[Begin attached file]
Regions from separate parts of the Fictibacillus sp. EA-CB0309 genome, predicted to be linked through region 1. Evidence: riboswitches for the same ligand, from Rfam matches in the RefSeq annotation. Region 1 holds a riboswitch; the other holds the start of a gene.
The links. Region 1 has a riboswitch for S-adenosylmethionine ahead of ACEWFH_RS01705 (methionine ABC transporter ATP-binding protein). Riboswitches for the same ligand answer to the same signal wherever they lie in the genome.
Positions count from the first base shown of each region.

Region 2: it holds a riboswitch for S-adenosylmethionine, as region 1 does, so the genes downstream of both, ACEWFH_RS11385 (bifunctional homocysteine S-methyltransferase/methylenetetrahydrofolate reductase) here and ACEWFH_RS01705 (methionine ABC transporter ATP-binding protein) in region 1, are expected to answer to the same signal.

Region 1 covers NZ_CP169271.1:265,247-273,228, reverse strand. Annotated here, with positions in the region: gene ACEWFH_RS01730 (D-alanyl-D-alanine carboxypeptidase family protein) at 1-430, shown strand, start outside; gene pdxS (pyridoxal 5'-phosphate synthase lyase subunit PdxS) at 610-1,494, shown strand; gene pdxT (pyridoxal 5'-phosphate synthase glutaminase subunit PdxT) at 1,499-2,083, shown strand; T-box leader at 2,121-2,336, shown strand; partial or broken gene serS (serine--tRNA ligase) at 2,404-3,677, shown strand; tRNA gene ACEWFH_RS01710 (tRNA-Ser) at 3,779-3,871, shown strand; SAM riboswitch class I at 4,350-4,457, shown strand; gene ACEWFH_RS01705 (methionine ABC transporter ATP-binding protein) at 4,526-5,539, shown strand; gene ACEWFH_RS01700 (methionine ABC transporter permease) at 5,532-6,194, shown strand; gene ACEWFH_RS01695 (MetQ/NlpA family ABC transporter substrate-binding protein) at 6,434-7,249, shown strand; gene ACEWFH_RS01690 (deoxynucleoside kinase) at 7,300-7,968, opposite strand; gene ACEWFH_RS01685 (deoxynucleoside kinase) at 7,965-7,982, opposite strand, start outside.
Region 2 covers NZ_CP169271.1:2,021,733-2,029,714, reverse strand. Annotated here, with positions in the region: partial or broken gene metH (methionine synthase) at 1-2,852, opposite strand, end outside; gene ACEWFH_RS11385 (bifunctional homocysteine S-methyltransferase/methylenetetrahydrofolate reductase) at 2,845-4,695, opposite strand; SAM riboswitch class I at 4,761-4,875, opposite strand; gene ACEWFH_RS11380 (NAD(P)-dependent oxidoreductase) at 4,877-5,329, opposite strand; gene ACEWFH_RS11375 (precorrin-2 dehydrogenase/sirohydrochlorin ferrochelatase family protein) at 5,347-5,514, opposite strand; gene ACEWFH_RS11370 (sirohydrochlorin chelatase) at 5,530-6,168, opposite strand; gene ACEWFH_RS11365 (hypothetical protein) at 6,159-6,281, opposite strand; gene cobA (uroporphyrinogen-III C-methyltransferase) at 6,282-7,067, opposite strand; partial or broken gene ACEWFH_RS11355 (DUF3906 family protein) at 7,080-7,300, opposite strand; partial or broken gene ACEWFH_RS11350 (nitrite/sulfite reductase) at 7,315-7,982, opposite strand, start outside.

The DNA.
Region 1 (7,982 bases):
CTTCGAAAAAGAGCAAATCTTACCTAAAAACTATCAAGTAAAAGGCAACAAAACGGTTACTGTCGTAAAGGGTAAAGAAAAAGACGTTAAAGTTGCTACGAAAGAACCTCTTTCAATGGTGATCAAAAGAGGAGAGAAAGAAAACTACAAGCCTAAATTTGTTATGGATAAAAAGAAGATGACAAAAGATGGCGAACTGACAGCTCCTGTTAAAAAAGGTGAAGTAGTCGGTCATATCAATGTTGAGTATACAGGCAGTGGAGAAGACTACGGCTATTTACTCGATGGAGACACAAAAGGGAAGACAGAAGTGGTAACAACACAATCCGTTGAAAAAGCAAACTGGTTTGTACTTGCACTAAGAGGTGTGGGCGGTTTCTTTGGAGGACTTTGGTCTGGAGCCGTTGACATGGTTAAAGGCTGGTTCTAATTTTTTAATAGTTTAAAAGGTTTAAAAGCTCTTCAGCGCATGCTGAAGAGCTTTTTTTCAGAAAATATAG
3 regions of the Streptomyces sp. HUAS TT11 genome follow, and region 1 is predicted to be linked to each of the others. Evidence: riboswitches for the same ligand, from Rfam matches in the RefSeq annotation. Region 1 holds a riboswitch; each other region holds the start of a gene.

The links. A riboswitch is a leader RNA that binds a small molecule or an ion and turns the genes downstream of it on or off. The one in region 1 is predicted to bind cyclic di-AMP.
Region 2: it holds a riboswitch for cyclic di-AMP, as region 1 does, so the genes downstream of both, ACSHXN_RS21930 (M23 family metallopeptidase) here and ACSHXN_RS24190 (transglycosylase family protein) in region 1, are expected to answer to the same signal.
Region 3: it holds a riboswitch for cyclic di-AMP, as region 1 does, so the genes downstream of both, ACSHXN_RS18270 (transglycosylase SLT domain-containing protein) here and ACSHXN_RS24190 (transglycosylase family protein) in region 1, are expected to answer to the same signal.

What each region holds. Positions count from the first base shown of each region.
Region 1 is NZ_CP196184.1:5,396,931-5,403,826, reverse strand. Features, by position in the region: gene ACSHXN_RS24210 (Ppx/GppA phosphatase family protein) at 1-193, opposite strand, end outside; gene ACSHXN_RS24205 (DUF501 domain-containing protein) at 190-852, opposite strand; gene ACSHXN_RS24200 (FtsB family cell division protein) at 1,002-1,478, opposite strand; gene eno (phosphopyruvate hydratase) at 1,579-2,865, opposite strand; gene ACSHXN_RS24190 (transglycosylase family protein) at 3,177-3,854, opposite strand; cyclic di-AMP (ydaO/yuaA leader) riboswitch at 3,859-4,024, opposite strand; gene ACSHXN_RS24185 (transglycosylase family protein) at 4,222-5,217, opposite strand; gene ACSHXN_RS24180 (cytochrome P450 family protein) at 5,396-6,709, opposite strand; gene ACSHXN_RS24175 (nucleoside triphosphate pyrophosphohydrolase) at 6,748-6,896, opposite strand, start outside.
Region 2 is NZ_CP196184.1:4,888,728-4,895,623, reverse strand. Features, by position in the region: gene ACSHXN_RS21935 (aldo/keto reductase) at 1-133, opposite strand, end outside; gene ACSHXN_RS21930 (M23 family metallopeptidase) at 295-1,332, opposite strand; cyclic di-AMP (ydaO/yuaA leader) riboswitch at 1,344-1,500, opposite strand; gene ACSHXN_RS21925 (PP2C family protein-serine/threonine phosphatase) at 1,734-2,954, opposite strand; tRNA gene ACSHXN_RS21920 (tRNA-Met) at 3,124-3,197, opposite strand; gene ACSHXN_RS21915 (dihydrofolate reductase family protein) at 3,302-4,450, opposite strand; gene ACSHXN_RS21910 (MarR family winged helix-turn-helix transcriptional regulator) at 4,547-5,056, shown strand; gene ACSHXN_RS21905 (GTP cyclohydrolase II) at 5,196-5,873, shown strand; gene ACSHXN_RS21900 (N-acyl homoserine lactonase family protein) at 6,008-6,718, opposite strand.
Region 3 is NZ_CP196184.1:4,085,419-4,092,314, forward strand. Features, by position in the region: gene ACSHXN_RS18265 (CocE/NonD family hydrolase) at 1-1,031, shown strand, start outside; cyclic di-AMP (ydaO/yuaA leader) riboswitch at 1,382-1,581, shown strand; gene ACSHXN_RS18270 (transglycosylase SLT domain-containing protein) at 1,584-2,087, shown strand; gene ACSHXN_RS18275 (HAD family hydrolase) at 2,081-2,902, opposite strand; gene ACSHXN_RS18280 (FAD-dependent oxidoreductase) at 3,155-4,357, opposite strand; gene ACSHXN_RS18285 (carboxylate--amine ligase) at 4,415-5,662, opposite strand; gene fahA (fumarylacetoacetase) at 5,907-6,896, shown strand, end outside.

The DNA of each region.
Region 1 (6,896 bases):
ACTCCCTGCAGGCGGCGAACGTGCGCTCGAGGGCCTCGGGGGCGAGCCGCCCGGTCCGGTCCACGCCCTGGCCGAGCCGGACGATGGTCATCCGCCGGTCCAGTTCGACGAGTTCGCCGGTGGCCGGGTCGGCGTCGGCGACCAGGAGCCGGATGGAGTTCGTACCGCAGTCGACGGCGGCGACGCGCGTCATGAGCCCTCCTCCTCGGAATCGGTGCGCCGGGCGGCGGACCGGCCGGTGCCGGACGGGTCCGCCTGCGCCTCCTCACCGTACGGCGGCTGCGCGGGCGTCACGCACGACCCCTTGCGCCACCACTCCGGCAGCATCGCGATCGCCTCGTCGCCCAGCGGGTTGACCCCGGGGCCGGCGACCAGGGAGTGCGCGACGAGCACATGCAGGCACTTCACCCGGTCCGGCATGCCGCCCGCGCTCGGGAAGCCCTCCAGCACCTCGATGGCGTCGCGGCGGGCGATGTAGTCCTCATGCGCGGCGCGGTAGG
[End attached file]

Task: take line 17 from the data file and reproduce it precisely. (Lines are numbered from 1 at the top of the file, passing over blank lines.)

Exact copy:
Region 3 is NZ_CP196184.1:4,085,419-4,092,314, forward strand. Features, by position in the region: gene ACSHXN_RS18265 (CocE/NonD family hydrolase) at 1-1,031, shown strand, start outside; cyclic di-AMP (ydaO/yuaA leader) riboswitch at 1,382-1,581, shown strand; gene ACSHXN_RS18270 (transglycosylase SLT domain-containing protein) at 1,584-2,087, shown strand; gene ACSHXN_RS18275 (HAD family hydrolase) at 2,081-2,902, opposite strand; gene ACSHXN_RS18280 (FAD-dependent oxidoreductase) at 3,155-4,357, opposite strand; gene ACSHXN_RS18285 (carboxylate--amine ligase) at 4,415-5,662, opposite strand; gene fahA (fumarylacetoacetase) at 5,907-6,896, shown strand, end outside.